Help supply future mariners
November 20, 2012
Would you like to see your children, grandchildren, nieces
or nephews develop a love for ships and the sea? Maybe learn how to sail? Help
rebuild an antique marine diesel engine? Or possibly join the Sea Scouts and
learn seamanship, navigation and how to work well with others?
Yes you say? There’s a way for you to help out and it won’t
cost you a cent.
I’ve been attending a lot of meetings and conferences this
year that focused on the topic of maritime history and experiential learning.
So over the last few weeks I’ve arrived at an undeniable conclusion: Our
current way of life, and the seamanship practices of our predecessors will soon
be completely forgotten unless the money starts rolling in.
Our maritime skills, culture and history are important.
Don’t get me wrong. I think modern technology in the
maritime industry is not only fascinating, but it’s also absolutely invaluable.
Hell, if I were 10 years younger I’d be going to school to become a DP operator
or a captain of Z-drive tugs, and not solely for the money. We have some seriously
awesome tools to work with in this industry.
We are part of a rich and ever-changing maritime culture
here in the U.S. There was a time when local economies and social life was
dictated by the comings and goings of ships. Today, the majority of U.S. citizens
barely know that ports and mariners exist until something pops up in the news
(usually accidents and deaths). Modern consumers are completely disconnected
from how they get their goods, yet the shipping business continues to be a
necessity for our modern way of life. We need to remind people of the bigger
picture, the importance of shipping, where it all started and where it’s going.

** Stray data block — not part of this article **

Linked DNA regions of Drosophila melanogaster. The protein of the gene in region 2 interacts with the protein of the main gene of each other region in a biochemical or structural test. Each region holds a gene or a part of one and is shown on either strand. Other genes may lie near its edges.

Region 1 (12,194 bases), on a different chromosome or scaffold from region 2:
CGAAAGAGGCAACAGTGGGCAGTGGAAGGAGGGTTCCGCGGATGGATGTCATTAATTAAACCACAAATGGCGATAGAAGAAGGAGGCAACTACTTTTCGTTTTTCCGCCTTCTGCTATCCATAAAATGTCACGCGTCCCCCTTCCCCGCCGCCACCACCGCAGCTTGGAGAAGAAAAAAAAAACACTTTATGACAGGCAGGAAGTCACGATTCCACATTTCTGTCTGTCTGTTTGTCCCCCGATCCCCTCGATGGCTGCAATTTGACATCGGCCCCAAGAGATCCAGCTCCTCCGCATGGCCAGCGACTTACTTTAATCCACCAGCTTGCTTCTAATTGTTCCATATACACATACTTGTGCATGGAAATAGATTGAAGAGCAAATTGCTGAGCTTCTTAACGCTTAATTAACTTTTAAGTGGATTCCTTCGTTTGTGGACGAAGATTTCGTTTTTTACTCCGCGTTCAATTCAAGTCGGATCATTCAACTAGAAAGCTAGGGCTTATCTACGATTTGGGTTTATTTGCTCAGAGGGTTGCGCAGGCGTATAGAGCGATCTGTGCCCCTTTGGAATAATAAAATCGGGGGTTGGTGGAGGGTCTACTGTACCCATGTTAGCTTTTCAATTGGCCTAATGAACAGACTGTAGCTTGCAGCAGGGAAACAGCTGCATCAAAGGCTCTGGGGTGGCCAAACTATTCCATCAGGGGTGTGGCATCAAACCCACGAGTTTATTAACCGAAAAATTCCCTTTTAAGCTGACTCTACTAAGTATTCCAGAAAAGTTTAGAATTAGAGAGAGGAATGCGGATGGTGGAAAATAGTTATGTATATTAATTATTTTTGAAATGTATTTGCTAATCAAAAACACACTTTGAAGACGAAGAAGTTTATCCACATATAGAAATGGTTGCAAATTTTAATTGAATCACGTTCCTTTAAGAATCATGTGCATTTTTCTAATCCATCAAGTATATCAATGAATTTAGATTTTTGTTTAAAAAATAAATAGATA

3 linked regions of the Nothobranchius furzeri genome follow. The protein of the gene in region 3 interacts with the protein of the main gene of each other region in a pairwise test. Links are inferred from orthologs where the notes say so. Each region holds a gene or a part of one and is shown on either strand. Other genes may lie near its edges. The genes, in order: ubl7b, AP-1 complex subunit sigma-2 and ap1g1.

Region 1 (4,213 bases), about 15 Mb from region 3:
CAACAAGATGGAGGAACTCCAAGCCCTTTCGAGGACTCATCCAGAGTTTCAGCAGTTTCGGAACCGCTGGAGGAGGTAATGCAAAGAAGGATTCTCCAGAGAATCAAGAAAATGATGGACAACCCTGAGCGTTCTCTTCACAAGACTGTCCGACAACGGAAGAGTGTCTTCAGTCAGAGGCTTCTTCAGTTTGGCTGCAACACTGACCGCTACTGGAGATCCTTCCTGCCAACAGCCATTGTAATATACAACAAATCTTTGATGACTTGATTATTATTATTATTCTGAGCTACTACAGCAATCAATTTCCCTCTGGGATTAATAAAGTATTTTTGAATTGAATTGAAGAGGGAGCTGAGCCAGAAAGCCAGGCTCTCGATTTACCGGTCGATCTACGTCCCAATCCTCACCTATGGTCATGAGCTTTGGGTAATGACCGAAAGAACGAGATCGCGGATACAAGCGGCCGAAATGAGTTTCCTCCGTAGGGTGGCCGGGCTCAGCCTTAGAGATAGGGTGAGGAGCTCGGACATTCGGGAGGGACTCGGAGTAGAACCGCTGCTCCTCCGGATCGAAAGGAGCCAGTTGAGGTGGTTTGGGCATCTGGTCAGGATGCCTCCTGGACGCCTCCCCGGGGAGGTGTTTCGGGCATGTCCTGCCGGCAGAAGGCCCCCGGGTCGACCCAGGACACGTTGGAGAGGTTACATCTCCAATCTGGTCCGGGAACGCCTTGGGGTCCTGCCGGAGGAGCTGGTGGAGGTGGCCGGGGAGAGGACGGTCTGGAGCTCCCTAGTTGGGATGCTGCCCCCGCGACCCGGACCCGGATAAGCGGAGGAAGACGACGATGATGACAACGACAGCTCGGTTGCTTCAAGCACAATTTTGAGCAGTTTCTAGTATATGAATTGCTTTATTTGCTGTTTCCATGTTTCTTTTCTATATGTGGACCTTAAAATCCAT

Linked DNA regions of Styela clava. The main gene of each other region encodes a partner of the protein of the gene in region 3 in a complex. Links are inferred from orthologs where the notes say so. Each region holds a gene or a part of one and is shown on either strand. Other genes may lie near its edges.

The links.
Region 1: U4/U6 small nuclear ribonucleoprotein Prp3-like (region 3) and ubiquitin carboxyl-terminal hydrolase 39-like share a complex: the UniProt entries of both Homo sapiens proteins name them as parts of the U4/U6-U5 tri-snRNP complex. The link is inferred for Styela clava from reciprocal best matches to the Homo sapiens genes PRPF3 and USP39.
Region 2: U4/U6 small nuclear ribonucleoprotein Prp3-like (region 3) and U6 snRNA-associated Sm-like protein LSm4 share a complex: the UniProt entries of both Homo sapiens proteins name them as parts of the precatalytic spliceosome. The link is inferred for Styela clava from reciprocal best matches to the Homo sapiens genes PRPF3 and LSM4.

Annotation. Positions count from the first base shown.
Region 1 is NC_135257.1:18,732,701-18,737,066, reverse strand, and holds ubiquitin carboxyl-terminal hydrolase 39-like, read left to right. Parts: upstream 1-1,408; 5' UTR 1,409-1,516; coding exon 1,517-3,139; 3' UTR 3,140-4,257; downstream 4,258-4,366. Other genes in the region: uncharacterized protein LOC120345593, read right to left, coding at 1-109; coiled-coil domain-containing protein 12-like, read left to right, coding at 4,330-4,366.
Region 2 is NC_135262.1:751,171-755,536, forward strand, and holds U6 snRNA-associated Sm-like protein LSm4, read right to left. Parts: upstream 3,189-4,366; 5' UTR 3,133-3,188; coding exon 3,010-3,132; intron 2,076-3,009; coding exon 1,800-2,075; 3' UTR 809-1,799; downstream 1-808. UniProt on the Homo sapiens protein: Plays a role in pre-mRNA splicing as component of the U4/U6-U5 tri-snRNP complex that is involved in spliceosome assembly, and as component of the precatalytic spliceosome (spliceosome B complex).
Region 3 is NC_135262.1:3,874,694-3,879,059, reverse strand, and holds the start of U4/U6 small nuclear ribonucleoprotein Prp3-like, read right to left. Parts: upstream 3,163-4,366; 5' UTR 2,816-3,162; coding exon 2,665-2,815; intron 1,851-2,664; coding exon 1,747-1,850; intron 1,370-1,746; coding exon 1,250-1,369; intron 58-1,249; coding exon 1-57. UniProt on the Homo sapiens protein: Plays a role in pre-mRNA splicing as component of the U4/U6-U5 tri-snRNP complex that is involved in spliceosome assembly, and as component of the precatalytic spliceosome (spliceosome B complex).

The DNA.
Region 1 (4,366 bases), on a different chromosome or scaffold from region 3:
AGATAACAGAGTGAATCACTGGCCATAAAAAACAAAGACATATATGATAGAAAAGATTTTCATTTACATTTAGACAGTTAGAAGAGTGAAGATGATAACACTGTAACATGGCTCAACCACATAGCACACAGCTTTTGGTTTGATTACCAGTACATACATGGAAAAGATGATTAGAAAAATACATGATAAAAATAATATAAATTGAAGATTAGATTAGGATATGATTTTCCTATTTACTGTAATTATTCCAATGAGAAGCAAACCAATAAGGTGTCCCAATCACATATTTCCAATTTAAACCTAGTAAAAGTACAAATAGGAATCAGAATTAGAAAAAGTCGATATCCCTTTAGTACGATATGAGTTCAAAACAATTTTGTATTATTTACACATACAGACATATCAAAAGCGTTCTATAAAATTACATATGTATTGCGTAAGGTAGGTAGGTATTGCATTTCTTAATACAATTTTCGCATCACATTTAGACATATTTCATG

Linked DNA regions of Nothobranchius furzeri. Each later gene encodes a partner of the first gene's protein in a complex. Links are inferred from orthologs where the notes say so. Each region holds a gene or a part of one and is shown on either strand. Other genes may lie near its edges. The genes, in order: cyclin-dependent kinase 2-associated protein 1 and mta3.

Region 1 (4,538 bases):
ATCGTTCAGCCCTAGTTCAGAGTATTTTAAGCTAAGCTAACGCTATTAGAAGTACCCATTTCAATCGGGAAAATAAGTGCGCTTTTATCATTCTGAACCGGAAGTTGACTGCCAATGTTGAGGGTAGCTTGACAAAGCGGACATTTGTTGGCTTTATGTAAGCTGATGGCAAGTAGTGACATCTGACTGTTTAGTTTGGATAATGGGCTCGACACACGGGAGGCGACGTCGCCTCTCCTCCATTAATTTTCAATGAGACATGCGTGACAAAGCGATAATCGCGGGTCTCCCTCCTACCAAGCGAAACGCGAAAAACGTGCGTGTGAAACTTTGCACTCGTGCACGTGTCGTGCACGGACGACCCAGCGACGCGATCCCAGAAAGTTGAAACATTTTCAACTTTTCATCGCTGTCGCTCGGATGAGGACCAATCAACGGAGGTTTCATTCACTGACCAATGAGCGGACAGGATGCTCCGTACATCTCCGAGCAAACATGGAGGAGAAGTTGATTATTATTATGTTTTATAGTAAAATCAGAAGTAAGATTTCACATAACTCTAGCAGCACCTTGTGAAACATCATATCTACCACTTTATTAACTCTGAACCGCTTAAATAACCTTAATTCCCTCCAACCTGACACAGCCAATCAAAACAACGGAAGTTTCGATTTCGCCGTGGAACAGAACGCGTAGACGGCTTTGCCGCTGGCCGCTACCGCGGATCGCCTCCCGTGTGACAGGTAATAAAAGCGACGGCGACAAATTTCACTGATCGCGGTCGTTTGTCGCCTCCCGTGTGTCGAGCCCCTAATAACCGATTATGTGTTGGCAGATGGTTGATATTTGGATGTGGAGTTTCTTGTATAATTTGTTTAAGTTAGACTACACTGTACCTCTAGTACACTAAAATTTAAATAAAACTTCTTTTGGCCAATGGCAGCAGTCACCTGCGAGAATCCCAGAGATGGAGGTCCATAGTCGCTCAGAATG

Most importantly, we need to educate people that it’s a lucrative and exciting
career for the younger generations to pursue.
But let’s get back to the money. I know that everyone needs
it right now. Still, corporations make donations, be it for good PR or tax
deductions or simply for good will toward others. A lot of them donate to organizations
whose existence they may benefit from. This is simply good business. If your
company helps support an organization that brings a love for all things
maritime to youth ashore, many of these young people will eventually pursue
jobs in the workboat industry.
It’s not you and me that should be donating money to our
favorite maritime preservation organizations (though it wouldn’t hurt). But in
order for these groups to survive and thrive, they have to be connected with
money and the people that can find the money.
Find a program in your region that supports youth and
families getting out on the water, and teaches them the basics of seamanship
and navigation. Or maybe you have a favorite maritime museum. Next, email the
people in charge of corporate charity donations and sing the praises of your preferred
Whether you love them or not, each maritime company is like
a family, and families work best when everyone is happy. Let them know that it’s
important to you to see current and retired mariners valued for their skills
and time in service, and that we can only create a culture of mariner
appreciation by supporting our community’s efforts to preserve maritime history
and teach seamanship to our youth.
Most Americans, especially our youth, don’t realize that the
start of a regular workday could mean stepping into the wheelhouse of a giant
ship in the middle of the ocean or a tug towing a barge.
I recently heard a mariner say that youth today are only
interested in video games and Facebook. But many of today’s youth have
brilliant, underused minds. They either don’t know what opportunities are out
there, or haven’t had an inspiring hands-on experience to spark their interest.
By supporting local groups that specialize in this will open up a whole new world
to thousands of directionless young adults.